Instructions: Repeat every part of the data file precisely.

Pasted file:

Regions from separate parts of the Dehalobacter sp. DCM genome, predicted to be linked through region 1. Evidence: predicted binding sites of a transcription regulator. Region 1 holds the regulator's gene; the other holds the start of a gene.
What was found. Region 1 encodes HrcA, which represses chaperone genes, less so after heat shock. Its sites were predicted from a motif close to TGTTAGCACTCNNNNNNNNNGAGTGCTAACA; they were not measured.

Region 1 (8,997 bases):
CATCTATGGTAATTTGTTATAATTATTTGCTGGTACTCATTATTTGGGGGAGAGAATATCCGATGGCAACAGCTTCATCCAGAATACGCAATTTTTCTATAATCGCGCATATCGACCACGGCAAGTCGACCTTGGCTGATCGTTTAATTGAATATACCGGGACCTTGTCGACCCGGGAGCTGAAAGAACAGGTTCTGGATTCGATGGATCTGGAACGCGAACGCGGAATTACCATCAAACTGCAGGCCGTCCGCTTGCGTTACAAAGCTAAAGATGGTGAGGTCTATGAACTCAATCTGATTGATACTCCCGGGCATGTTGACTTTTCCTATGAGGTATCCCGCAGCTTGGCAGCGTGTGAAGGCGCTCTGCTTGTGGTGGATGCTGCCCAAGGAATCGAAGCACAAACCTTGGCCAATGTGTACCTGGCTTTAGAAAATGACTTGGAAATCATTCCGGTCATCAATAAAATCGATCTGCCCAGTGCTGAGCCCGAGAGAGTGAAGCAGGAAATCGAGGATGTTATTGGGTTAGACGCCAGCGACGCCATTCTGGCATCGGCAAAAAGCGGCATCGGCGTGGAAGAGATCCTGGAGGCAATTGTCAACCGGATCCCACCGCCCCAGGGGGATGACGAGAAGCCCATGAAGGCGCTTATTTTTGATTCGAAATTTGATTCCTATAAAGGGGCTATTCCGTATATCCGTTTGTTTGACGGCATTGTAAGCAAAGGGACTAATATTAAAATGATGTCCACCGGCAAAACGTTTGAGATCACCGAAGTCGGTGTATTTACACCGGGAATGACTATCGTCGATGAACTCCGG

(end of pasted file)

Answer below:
Regions from separate parts of the Dehalobacter sp. DCM genome, predicted to be linked through region 1. Evidence: predicted binding sites of a transcription regulator. Region 1 holds the regulator's gene; the other holds the start of a gene.
What was found. Region 1 encodes HrcA, which represses chaperone genes, less so after heat shock. Its sites were predicted from a motif close to TGTTAGCACTCNNNNNNNNNGAGTGCTAACA; they were not measured.

Region 1 (8,997 bases):
CATCTATGGTAATTTGTTATAATTATTTGCTGGTACTCATTATTTGGGGGAGAGAATATCCGATGGCAACAGCTTCATCCAGAATACGCAATTTTTCTATAATCGCGCATATCGACCACGGCAAGTCGACCTTGGCTGATCGTTTAATTGAATATACCGGGACCTTGTCGACCCGGGAGCTGAAAGAACAGGTTCTGGATTCGATGGATCTGGAACGCGAACGCGGAATTACCATCAAACTGCAGGCCGTCCGCTTGCGTTACAAAGCTAAAGATGGTGAGGTCTATGAACTCAATCTGATTGATACTCCCGGGCATGTTGACTTTTCCTATGAGGTATCCCGCAGCTTGGCAGCGTGTGAAGGCGCTCTGCTTGTGGTGGATGCTGCCCAAGGAATCGAAGCACAAACCTTGGCCAATGTGTACCTGGCTTTAGAAAATGACTTGGAAATCATTCCGGTCATCAATAAAATCGATCTGCCCAGTGCTGAGCCCGAGAGAGTGAAGCAGGAAATCGAGGATGTTATTGGGTTAGACGCCAGCGACGCCATTCTGGCATCGGCAAAAAGCGGCATCGGCGTGGAAGAGATCCTGGAGGCAATTGTCAACCGGATCCCACCGCCCCAGGGGGATGACGAGAAGCCCATGAAGGCGCTTATTTTTGATTCGAAATTTGATTCCTATAAAGGGGCTATTCCGTATATCCGTTTGTTTGACGGCATTGTAAGCAAAGGGACTAATATTAAAATGATGTCCACCGGCAAAACGTTTGAGATCACCGAAGTCGGTGTATTTACACCGGGAATGACTATCGTCGATGAACTCCGG